Don’t Talk Yourself Out of These Life Changes

Don’t Talk Yourself Out of These Life Changes

When faced with a decision that feels risky or just unfamiliar, our first instinct is often to avoid it at all costs. Whether the choice calls for a big change or greater responsibility, puts more demands on our time, or just makes us a little uncomfortable, it can be scary to say yes. Here are eight scenarios that you might want to shrink away from — and how to take them on with confidence instead.

Switch It Up

Switch It Up

When faced with a decision that feels risky or just unfamiliar, our first instinct is often to avoid it at all costs. Whether the choice calls for a big change or greater responsibility, puts more demands on our time, or just makes us a little uncomfortable, it can be scary to say yes. Here are eight scenarios that you might want to shrink away from — and how to take them on with confidence instead.

Relocating for a Job

Relocating for a Job

Why you’ll try to talk yourself out of it: Fear of change and loneliness can be major factors in turning down a faraway gig, even if it’s a great career move. And these fears are valid: Relocating will be a big change, and without knowing the city or anyone there, it might be hard to find a community at first, says career coach Jessica Sweet, LICSW. If you’re married or have kids, uprooting your whole family can be another deterrent.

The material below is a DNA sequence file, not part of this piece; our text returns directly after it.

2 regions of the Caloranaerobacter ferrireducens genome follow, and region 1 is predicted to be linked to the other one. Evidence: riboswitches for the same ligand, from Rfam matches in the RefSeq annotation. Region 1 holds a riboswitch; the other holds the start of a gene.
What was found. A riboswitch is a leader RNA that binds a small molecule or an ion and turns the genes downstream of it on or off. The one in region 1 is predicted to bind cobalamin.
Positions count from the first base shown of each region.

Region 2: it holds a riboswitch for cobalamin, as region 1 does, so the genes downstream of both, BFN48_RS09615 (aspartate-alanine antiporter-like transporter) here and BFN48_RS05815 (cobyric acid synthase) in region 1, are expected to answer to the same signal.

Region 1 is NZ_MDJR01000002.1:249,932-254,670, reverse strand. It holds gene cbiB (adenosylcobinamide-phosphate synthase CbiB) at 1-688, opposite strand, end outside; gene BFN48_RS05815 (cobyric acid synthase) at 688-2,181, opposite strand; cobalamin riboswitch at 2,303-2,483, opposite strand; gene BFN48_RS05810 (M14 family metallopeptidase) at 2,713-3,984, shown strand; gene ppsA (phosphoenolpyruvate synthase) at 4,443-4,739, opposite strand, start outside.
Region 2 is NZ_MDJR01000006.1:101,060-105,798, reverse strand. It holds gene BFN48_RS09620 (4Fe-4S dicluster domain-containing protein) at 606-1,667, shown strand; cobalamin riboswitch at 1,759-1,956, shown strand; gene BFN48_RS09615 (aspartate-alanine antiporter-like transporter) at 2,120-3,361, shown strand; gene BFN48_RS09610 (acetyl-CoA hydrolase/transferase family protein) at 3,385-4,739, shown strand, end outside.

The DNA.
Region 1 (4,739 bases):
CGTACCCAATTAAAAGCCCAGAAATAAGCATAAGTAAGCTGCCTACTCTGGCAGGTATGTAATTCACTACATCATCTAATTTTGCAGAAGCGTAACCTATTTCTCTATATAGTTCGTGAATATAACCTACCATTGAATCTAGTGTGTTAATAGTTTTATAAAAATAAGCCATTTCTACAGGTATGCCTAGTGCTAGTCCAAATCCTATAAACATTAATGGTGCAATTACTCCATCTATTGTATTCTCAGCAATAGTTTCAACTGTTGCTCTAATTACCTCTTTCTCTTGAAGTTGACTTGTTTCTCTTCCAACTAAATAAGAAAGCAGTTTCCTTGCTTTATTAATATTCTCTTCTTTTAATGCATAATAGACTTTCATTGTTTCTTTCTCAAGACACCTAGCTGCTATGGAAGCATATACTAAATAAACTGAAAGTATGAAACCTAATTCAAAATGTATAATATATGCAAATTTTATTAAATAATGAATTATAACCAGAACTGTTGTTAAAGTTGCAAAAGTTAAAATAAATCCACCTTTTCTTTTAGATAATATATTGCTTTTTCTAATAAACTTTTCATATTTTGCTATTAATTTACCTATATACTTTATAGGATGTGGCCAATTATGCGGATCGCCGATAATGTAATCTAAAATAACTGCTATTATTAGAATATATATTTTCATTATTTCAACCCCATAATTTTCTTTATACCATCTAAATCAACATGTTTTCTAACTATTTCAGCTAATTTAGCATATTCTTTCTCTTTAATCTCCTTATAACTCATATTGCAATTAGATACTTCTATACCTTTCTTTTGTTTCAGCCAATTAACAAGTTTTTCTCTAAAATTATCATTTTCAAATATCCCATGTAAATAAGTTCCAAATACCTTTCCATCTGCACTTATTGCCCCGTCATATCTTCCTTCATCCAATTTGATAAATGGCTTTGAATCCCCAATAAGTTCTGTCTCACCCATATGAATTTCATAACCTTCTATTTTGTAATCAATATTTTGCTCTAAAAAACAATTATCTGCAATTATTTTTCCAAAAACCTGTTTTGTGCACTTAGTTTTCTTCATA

Why you should do it anyway: Sweet says that taking a chance on a new place can not only change your life from a personal standpoint as you make new friends and become more self-reliant, but it will be fantastic for your career in the long term. Given our global economy, “exposure to other countries or ways of doing things — even just another city — is essential,” she says. Future employers (or higher-ups at your current job) will be impressed with your wider experience and perspective, and relocating shows that you’re adaptable and up for a challenge.